Ballistic: A standard, even basket weave of 2+warp over 2+ fill; originally specified by the Federal Government for military use, made of 1050 denier 14oz. filament nylon. Ballistic materials are rugged, tough, strong and can vary widely in definition.

Bursting strength: A fabric’s ability to resist rupture by pressure. For example, the amount of pressure required for puncturing a piece of material with a pencil.

Colorfastness: A fabric’s ability to withstand exposure to sunlight and laundering without fading or running.

Denier: An international weight measurement of a specified length of fiber that indicates fineness or thickness. Denier refers to the fiber of the yarn and not the weave.

Durability: A fabric’s overall ability to withstand extensive wear and exposure to a variety of weather conditions.

Embossing: Surface interest and decoration that is obtained by passing fabric or materials through an engraved roller with applied heat and pressure.

Lining: A material used to cover the inner surface. Smooth, lustrous fabrics are generally used.

Natural Blend: A blended fabric that contains a minimum of 60% cotton.

PVC (polyvinylidene chloride): A chemical compound that can be extruded and applied as backing to a material as a film or coating to provide a strong, water-resistant backing. It can be colored, embossed and/or printed.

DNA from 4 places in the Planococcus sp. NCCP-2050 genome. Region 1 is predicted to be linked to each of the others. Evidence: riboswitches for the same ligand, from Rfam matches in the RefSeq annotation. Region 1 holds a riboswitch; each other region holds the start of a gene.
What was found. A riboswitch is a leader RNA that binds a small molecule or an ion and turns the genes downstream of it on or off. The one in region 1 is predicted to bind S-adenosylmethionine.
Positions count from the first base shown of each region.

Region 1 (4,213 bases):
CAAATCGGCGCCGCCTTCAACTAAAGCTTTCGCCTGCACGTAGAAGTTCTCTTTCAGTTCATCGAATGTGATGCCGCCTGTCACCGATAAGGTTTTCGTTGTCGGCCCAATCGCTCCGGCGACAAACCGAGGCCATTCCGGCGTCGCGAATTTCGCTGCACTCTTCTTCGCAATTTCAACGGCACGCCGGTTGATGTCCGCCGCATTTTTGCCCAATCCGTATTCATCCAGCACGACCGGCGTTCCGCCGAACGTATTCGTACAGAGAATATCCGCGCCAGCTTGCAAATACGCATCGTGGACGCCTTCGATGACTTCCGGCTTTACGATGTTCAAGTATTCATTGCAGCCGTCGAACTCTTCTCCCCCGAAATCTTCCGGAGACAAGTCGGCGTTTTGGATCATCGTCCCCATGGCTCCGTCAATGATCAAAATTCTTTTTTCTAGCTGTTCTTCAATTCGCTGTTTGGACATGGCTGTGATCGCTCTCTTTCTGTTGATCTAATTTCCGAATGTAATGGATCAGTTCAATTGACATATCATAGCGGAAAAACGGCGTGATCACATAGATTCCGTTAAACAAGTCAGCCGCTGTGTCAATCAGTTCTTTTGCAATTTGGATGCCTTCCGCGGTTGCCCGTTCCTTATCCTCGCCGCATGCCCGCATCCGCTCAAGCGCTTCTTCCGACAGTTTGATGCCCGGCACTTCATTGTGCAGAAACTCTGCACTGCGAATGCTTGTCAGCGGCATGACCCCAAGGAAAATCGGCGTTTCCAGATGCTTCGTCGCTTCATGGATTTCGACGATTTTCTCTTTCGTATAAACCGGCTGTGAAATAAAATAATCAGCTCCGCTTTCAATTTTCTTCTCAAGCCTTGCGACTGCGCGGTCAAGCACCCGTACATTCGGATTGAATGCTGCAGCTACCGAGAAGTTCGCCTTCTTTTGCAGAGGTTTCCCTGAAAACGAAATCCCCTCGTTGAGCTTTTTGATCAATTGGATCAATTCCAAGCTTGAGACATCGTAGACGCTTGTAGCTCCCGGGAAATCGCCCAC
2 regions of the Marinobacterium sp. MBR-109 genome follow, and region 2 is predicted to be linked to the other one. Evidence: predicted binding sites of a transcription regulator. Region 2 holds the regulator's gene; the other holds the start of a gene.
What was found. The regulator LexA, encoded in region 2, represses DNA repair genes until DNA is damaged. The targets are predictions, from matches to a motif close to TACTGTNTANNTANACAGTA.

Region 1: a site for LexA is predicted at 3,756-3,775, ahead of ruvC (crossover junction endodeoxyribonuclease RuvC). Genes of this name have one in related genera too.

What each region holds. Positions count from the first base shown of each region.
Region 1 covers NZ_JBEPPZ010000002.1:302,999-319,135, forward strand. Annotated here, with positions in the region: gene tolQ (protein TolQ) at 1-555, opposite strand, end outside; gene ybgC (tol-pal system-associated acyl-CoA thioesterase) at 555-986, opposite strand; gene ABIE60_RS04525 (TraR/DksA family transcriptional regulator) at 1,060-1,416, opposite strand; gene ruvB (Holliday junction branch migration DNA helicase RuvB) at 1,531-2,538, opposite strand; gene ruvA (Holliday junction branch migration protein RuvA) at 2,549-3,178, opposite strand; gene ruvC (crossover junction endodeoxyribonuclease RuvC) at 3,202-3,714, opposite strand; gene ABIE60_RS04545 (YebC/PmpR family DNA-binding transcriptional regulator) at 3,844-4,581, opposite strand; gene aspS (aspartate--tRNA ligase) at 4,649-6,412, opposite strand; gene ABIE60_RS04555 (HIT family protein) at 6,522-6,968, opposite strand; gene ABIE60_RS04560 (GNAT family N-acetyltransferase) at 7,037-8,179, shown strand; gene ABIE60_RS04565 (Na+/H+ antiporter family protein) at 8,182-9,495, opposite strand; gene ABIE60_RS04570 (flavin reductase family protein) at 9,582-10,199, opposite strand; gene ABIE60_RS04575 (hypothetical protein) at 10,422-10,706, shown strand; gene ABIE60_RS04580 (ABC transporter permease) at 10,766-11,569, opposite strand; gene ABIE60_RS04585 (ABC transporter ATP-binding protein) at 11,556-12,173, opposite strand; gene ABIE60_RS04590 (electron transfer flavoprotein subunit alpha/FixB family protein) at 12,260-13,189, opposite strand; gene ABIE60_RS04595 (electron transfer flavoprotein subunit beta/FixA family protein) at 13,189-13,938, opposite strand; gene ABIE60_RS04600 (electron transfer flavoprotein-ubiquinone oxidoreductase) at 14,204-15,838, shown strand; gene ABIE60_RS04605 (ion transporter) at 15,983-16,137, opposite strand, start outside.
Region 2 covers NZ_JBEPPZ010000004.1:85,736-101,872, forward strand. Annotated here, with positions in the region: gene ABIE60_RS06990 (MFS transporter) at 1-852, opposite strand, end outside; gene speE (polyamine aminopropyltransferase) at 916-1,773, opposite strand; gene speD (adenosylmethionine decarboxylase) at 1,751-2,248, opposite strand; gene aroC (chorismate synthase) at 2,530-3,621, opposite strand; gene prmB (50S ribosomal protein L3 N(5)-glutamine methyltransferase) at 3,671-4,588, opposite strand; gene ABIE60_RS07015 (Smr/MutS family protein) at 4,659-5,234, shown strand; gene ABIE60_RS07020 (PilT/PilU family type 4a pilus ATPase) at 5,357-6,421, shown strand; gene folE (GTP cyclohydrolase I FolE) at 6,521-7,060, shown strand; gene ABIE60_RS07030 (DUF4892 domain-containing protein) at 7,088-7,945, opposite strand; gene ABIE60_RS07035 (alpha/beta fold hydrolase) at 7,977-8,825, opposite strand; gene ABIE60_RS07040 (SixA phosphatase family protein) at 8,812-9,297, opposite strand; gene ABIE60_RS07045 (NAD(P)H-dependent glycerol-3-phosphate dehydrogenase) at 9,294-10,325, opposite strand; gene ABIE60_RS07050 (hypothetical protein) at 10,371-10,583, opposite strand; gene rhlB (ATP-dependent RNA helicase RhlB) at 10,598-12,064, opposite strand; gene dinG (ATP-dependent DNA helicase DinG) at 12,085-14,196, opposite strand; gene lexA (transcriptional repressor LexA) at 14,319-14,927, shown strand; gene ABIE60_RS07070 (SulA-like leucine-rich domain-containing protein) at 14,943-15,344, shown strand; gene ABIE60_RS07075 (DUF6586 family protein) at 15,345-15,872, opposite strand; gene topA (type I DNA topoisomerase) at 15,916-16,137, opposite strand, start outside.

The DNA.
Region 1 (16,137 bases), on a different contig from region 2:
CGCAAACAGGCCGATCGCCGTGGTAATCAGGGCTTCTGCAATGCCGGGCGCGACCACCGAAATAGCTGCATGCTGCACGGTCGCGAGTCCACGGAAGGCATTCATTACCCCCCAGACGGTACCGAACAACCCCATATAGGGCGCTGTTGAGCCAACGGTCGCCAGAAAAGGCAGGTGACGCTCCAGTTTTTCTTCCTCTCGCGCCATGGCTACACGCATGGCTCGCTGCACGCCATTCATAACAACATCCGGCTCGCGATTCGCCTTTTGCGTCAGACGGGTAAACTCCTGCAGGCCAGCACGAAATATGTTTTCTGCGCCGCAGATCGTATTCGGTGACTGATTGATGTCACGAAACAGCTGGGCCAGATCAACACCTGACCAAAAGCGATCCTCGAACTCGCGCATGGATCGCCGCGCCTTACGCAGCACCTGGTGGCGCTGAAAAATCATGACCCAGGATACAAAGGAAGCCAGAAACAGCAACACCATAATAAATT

Resiliency: The ability of a material to spring back to shape after being creased, twisted or distorted. It is closely connected with wrinkle recovery. An example of good resiliency is polyester.

Tear Strength: The force required to begin or continue to tear a fabric.

Thread Count: Used to define the quality of a fabric in terms of threads or yarns per-square-inch. For example, a 200-count fabric has 200-yarns per square inch, counting the yarns in both directions. The higher the count, the better the quality.

Waterproof: Material that blocks out water completely. To be waterproof, the item must have taped seams and protected zippers.

Water Resistant: A fabric’s ability to resist water and moisture penetration from its surface. This is a less rigorous standard than “waterproof”.